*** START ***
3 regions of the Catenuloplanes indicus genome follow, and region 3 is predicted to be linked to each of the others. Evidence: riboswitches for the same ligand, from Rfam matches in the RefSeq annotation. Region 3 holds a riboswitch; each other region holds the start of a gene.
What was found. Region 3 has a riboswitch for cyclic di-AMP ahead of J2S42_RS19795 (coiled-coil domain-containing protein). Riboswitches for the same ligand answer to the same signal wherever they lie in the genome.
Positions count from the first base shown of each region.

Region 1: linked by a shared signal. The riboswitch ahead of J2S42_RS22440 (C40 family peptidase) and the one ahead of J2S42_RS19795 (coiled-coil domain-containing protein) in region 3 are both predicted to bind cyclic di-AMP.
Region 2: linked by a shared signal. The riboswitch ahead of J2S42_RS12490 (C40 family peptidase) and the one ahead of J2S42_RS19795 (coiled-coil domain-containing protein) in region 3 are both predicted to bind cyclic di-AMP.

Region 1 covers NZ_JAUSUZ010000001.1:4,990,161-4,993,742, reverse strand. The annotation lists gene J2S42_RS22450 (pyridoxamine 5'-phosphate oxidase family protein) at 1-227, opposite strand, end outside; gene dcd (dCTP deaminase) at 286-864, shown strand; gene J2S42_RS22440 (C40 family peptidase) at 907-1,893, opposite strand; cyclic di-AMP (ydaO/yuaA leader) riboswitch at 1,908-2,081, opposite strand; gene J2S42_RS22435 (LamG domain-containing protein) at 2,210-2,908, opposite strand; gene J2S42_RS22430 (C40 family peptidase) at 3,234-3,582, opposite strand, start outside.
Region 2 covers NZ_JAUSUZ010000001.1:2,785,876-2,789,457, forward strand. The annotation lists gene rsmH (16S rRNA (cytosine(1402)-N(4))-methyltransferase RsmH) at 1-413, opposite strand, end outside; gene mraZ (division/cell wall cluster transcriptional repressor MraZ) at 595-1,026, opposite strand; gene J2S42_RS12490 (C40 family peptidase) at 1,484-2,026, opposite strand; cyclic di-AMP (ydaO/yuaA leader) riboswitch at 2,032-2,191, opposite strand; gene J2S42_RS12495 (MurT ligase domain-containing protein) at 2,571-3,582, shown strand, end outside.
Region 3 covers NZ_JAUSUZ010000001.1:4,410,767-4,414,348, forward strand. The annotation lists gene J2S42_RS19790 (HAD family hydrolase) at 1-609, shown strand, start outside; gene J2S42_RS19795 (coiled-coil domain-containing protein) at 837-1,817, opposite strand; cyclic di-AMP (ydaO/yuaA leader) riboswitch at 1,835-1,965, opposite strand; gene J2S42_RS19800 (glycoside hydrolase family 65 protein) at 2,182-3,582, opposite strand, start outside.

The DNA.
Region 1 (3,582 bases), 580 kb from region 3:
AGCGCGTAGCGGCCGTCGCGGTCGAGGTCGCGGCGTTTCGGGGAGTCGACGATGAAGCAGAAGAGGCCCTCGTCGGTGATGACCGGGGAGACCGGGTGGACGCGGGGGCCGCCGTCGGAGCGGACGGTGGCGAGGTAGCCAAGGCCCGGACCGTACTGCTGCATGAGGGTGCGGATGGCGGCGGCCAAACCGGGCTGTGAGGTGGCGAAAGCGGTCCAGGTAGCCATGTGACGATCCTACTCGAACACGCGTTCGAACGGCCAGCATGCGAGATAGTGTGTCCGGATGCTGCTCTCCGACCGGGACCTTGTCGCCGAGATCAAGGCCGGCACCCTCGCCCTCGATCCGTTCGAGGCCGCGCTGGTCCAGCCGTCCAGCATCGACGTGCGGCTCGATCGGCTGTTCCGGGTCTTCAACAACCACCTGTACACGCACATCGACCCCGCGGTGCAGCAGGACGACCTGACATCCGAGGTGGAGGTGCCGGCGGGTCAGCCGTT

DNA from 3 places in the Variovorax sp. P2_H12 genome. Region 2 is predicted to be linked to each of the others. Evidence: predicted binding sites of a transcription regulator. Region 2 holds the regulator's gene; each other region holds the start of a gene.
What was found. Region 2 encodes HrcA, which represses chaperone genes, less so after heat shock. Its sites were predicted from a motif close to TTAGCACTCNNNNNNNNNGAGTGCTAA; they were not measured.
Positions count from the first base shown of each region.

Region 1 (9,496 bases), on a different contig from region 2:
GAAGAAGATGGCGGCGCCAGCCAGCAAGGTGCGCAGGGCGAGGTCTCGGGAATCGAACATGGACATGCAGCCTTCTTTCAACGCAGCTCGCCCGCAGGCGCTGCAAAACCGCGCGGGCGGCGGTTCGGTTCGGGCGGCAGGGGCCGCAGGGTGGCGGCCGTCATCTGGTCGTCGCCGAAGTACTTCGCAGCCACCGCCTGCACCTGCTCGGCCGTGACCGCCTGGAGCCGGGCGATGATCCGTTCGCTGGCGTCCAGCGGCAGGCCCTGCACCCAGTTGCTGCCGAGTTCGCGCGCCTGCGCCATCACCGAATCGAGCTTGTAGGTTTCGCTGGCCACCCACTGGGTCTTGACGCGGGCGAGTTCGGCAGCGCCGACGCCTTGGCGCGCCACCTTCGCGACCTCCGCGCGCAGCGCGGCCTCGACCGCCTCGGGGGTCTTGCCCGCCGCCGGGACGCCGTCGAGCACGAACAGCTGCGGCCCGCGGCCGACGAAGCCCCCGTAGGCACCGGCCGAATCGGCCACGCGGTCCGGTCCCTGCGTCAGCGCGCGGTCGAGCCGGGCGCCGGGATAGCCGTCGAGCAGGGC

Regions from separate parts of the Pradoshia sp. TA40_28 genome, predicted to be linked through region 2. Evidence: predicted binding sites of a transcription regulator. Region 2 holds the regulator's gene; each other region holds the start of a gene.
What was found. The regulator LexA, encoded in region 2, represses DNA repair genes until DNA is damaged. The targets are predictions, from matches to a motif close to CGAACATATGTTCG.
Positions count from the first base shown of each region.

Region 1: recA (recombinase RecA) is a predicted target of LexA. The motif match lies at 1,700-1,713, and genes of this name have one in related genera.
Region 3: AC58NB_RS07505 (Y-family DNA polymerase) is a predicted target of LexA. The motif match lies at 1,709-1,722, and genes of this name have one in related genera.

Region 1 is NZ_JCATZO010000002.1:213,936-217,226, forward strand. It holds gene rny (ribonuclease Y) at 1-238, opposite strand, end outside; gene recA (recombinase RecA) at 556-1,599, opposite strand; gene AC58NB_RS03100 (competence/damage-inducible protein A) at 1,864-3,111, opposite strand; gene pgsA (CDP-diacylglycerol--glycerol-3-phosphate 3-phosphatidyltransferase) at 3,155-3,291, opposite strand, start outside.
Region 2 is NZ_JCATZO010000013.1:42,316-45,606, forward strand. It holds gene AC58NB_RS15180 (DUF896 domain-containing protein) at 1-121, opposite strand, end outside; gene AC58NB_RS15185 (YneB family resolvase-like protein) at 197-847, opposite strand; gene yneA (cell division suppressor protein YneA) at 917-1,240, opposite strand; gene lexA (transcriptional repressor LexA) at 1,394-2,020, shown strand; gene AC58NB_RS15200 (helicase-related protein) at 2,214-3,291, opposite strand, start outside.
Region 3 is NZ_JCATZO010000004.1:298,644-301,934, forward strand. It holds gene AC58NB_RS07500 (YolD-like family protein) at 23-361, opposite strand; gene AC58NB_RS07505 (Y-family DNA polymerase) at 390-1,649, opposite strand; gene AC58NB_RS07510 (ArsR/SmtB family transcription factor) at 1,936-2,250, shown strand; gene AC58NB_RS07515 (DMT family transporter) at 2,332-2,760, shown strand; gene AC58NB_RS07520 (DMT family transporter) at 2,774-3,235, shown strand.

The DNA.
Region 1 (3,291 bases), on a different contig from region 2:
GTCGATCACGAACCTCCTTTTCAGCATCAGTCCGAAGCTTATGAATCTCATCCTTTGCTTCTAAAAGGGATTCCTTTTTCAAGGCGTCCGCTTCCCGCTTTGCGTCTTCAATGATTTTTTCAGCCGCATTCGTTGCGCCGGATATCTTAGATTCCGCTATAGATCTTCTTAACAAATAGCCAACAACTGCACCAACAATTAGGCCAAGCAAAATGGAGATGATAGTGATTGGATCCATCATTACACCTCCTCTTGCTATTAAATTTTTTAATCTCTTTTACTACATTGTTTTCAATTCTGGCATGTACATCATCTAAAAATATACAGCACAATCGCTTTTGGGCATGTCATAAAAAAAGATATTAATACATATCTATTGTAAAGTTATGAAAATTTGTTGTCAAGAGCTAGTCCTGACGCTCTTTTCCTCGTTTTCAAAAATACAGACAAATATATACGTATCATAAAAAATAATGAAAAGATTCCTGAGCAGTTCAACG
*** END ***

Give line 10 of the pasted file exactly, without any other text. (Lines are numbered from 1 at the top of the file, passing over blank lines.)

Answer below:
Region 1 (3,582 bases), 580 kb from region 3: